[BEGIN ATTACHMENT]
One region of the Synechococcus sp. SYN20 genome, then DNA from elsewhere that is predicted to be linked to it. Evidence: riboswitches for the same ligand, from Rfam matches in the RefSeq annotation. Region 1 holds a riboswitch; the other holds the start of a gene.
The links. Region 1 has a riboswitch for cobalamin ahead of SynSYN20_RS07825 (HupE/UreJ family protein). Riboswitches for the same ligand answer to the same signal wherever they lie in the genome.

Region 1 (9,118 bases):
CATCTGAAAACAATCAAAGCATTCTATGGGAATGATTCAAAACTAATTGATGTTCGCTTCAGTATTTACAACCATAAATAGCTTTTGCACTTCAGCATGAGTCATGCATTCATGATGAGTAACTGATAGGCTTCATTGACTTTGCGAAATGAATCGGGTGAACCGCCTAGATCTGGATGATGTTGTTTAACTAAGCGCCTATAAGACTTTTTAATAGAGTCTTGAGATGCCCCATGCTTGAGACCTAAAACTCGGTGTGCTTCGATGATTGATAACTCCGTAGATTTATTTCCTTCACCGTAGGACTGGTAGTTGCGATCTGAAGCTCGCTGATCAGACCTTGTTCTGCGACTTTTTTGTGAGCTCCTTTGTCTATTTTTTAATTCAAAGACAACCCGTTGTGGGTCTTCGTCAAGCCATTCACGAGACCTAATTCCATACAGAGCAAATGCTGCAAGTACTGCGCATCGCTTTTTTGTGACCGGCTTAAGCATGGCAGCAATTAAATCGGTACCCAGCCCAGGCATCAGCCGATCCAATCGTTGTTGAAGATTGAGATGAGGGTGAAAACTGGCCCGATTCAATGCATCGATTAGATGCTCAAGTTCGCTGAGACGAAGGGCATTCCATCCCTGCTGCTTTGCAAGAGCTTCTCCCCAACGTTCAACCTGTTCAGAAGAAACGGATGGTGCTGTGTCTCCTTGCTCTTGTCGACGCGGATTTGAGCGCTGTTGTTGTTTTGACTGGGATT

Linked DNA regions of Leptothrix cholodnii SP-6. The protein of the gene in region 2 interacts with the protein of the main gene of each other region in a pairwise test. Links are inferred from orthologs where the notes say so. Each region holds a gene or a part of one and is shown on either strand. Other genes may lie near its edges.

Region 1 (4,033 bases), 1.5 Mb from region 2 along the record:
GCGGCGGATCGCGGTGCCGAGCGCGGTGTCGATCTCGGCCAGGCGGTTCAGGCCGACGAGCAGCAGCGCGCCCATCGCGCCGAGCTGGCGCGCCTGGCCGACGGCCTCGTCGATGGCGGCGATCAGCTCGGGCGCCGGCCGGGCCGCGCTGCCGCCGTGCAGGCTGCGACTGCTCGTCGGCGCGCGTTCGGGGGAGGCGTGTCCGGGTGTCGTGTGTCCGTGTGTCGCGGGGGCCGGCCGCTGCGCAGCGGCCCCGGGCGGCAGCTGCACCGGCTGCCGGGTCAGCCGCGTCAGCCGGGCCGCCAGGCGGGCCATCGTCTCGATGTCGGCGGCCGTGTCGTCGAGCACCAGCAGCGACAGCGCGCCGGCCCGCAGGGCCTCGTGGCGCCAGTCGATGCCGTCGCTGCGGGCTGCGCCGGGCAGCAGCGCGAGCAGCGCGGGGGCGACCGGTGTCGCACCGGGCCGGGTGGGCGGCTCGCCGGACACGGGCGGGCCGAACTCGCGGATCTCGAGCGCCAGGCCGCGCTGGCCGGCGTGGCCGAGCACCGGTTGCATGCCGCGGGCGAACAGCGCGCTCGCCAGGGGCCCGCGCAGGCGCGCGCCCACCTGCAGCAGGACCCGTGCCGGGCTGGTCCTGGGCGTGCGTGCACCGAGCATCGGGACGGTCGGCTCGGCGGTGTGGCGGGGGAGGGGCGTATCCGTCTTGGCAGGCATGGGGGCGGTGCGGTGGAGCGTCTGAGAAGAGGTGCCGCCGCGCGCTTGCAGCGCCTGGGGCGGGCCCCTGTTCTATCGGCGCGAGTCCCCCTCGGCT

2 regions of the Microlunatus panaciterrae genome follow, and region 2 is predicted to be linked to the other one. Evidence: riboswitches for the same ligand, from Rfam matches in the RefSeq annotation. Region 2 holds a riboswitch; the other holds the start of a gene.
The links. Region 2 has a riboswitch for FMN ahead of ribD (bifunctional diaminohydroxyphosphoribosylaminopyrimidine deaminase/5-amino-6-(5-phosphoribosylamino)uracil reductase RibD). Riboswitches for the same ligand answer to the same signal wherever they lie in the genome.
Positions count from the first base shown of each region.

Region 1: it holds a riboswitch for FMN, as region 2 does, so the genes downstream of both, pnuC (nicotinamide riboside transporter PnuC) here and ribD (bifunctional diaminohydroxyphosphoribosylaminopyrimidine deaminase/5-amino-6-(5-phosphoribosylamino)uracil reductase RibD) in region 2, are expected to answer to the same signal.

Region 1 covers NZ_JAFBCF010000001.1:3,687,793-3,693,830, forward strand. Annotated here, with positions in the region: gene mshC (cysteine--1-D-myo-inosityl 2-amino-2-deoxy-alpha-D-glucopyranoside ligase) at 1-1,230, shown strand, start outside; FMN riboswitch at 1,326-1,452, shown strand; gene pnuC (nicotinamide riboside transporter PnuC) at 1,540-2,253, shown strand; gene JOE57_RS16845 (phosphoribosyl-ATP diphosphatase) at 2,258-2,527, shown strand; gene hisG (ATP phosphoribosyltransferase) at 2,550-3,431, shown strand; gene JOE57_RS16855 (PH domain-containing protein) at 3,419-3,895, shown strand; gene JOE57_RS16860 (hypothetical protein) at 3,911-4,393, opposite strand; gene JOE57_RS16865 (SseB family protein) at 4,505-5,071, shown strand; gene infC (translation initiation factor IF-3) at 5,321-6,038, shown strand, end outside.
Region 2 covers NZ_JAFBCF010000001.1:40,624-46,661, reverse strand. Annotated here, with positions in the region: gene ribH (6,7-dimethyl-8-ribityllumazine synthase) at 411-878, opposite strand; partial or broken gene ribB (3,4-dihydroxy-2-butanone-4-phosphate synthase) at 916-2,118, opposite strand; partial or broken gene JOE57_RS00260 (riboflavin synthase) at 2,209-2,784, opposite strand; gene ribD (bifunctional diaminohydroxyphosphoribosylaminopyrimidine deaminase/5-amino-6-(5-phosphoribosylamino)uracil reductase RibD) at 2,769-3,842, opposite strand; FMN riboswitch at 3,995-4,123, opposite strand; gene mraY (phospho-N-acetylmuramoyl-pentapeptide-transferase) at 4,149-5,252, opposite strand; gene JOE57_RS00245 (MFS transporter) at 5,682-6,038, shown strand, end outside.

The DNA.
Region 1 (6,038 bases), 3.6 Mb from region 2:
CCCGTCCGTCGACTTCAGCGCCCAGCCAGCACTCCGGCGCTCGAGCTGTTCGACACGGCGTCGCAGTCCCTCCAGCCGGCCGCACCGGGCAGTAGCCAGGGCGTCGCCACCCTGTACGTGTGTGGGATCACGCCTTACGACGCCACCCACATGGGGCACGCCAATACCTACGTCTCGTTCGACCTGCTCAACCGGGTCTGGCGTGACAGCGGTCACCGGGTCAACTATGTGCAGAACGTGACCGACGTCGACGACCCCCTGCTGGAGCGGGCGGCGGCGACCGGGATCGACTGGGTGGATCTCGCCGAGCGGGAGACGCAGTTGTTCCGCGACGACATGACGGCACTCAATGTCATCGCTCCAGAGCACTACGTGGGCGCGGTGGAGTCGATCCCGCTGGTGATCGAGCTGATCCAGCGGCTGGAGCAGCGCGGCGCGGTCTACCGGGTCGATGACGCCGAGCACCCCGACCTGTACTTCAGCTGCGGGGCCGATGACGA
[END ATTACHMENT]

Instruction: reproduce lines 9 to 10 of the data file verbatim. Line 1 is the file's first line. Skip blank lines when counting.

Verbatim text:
The links. Region 2 has a riboswitch for FMN ahead of ribD (bifunctional diaminohydroxyphosphoribosylaminopyrimidine deaminase/5-amino-6-(5-phosphoribosylamino)uracil reductase RibD). Riboswitches for the same ligand answer to the same signal wherever they lie in the genome.
Positions count from the first base shown of each region.